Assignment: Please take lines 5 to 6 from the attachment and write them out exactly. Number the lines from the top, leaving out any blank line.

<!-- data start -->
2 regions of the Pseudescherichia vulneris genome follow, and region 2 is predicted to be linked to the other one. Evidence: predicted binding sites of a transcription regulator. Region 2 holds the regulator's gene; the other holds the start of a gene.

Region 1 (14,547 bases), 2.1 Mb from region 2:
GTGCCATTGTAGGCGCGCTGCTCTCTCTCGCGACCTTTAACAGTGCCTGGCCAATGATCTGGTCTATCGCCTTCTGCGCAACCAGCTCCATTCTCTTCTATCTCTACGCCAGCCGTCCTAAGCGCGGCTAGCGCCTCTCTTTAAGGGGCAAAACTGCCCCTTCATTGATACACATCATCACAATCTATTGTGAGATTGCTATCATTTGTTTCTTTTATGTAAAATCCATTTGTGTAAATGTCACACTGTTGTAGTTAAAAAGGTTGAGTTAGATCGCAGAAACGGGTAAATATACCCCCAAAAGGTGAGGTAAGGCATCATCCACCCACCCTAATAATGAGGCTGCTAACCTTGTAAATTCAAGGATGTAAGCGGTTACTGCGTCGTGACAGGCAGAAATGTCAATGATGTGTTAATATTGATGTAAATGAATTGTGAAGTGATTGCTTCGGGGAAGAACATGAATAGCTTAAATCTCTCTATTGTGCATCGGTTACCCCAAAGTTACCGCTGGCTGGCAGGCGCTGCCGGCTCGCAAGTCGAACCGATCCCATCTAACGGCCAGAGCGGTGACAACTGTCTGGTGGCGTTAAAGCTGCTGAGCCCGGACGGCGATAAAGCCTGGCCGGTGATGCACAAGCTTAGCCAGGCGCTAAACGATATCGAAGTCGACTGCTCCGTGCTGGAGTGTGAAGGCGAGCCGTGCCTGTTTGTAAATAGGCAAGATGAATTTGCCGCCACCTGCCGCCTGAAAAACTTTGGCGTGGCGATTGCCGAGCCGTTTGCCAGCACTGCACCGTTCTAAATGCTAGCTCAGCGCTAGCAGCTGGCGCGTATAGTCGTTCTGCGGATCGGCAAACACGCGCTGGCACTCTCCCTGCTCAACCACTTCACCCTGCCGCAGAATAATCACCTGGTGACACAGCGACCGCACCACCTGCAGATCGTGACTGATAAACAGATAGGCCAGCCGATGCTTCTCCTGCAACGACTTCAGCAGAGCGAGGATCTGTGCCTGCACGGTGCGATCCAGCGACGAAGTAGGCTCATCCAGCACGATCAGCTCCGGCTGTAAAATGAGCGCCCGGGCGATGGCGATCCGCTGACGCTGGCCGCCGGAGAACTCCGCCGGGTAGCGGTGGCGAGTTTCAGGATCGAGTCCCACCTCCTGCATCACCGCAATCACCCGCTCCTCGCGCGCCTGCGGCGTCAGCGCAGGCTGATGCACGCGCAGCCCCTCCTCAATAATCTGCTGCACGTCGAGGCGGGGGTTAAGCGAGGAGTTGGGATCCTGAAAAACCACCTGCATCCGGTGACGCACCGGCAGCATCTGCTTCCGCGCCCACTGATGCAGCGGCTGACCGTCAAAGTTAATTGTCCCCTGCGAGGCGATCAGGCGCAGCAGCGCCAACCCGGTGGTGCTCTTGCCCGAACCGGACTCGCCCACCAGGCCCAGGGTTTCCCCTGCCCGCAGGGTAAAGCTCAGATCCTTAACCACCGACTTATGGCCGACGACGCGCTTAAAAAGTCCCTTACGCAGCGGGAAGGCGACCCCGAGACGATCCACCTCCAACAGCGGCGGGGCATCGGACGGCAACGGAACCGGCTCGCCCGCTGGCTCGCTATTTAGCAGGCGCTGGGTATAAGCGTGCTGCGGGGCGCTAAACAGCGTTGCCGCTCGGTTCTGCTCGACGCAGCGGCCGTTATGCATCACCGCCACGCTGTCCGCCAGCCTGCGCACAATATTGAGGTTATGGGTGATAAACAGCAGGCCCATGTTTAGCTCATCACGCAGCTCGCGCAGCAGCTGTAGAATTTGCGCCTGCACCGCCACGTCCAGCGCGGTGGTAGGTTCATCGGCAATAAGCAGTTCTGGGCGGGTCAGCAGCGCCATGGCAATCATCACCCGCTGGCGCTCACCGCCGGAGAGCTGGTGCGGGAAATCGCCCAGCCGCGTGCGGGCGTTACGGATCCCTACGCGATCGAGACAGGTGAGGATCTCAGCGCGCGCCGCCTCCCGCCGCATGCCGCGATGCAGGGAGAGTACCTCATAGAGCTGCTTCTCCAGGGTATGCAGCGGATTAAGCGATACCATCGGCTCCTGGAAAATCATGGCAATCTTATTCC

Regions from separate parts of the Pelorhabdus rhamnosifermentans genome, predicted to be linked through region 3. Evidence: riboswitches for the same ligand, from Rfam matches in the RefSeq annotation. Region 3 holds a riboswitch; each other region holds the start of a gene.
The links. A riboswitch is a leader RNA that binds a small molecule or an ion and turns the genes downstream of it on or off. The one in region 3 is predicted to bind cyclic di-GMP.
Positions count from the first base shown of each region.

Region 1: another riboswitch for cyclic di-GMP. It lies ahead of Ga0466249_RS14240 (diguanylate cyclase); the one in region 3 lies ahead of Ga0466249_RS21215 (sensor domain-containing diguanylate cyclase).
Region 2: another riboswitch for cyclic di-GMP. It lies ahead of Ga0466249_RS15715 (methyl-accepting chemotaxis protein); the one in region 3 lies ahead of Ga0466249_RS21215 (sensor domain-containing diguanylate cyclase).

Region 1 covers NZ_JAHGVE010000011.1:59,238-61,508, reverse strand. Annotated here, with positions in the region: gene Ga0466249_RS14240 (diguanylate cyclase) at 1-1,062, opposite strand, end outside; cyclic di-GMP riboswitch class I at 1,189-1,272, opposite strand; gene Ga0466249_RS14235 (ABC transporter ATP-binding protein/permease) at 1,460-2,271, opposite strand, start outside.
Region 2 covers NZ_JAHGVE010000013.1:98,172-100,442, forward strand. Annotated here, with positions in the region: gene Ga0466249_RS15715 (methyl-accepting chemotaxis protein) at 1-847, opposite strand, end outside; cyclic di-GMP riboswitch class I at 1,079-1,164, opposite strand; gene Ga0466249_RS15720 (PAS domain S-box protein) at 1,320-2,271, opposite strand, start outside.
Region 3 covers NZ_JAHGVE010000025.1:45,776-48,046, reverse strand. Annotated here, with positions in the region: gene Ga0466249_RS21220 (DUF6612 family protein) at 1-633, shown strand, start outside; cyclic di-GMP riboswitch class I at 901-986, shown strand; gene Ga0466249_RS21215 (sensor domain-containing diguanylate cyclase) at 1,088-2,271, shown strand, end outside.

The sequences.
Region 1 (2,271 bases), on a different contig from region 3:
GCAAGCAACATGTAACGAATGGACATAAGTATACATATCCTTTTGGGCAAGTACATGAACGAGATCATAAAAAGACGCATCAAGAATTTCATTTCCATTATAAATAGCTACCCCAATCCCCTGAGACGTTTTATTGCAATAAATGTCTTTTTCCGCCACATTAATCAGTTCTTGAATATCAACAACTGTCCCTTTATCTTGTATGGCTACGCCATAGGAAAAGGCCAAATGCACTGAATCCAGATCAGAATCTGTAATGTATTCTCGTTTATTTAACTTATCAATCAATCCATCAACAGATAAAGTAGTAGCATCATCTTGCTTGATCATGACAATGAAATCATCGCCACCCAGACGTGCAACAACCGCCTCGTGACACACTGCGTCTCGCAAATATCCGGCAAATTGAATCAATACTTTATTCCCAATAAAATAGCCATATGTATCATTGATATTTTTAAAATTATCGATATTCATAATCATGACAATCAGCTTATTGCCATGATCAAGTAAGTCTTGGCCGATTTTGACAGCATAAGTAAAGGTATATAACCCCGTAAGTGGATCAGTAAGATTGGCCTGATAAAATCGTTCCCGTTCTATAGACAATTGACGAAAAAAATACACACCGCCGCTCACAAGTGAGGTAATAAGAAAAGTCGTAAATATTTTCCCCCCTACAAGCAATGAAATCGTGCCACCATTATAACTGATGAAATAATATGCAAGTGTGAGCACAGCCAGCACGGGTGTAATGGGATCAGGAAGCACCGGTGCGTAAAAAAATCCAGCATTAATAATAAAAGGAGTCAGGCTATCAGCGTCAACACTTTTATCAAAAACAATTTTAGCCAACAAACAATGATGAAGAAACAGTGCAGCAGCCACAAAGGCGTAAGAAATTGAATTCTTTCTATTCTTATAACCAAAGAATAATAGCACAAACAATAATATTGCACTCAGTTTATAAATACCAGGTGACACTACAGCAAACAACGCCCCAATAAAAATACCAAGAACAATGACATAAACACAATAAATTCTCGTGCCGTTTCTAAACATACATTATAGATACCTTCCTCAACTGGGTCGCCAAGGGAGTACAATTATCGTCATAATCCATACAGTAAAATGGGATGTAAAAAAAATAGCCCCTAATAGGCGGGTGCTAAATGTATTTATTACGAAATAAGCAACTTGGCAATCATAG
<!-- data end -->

The links. A riboswitch is a leader RNA that binds a small molecule or an ion and turns the genes downstream of it on or off. The one in region 3 is predicted to bind cyclic di-GMP.
Positions count from the first base shown of each region.